The Leeches of Borneo
There was a sign at the rally area under the main lodge. It was all about leeches. I took photos of it because the information was interesting. Here are some images and accompanying text.
To know them is to love them
One of the more infamous inhabitants of the tropical jungle are in fact fascinating creatures, highly specialized and supremely adapted to life in the moist dark understory of the rainforest. As we shall see, they are largely undeserving of their fearsome reputation.
Leeches belong to the phylum Annelida, and are distantly related to earthworms.
They are hermaphrodites, and have segmented bodies, no legs, and a sucker at each end of the body, which they use to attach themselves to substrates and "loop" along
The sucker at the thinner or 'head' end surrounds a mouth compromising well-developed jaws with small teeth inside them.
When a leach locates its prey, it punctures the skin using salivary glands producing an anticoagulant to regulate blood flow. This is the reason why leech bites may continue to bleed several hours after the leech has been removed. A leech may absorb several times its own weight in blood before dropping off. It is thought that one meal can last up to six months or more. Favorite prey of terrestrial leeches includes most mammals such as pigs and deer, and ground living birds.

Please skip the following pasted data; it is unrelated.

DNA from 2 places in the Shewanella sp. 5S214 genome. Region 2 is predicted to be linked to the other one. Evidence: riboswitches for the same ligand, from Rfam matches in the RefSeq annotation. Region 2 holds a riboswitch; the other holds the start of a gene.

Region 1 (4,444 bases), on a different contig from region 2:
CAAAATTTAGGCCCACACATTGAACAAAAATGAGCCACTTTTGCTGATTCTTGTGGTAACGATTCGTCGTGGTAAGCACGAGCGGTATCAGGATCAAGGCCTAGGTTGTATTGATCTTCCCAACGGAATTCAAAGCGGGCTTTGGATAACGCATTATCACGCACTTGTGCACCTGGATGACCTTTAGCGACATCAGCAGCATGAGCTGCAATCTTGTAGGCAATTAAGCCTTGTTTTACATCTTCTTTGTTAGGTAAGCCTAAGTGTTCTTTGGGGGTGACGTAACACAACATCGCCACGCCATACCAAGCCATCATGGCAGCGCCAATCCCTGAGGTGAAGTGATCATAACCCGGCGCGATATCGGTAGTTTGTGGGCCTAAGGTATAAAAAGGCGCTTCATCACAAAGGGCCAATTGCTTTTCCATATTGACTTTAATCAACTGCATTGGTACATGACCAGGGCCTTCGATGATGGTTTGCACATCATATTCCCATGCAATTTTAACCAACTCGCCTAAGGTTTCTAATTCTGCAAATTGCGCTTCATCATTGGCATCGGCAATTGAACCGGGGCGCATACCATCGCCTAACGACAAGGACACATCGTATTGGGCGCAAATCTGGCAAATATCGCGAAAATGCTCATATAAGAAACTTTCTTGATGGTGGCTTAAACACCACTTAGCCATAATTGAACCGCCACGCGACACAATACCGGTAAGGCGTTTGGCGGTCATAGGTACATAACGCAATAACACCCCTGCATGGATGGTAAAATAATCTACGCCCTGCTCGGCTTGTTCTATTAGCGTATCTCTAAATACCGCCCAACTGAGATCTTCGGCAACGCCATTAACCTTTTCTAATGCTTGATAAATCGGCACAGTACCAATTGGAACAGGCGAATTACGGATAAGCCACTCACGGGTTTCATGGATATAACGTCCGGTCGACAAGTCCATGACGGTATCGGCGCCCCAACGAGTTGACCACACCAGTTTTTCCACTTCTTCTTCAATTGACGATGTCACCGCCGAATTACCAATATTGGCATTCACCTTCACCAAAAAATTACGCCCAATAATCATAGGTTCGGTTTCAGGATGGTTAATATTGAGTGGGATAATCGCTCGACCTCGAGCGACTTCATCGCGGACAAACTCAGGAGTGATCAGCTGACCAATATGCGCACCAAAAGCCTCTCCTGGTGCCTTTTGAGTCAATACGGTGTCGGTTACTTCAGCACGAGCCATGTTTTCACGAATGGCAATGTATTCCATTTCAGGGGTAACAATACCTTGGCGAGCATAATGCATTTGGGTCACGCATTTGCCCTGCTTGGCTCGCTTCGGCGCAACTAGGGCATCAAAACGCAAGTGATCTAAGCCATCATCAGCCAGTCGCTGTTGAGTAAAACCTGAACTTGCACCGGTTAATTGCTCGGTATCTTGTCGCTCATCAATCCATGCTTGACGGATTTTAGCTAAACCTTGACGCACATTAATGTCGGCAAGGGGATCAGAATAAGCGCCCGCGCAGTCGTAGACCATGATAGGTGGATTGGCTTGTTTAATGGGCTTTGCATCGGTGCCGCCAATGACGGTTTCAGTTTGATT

Different Kinds Of Leaches:
There are at least nine species of leech in Borneo, including freshwater species such as the large buffalo leech, 'lartak' or 'lintah', found mostly in muddy water and lowland or coastal areas frequented by buffaloes. Two terrestrial species of leeches are commonly encountered in the Danum Valley Conservation Area:
The Tiger Leach (Haemadipsa picta)
Known locally as 'timtang' or 'pacat daun' (leaf leech), because it is usually found on leaves of lower vegetation. Can grow to about 4cm (1.5") long when stretched out, and sports alternating yellow/orange and black stripes. Bite can be felt.
The Brown Leech (Haemadipsa zeylanica) or 'limatok'.
Dark brown or black in colour, and shorter than its striped cousin. Most often seen on the forest floor. Bite painless..
Some Popular Misconceptions:
In the 19th century leeches were used extensively in the west to reduce blood pressure and remove infection. nowadays they are being reared in laboratories for their anticoagulant secretions, which are used in operations such as heart surgery. There is no evidence that leeches were ever applied medicinally in Borneo.
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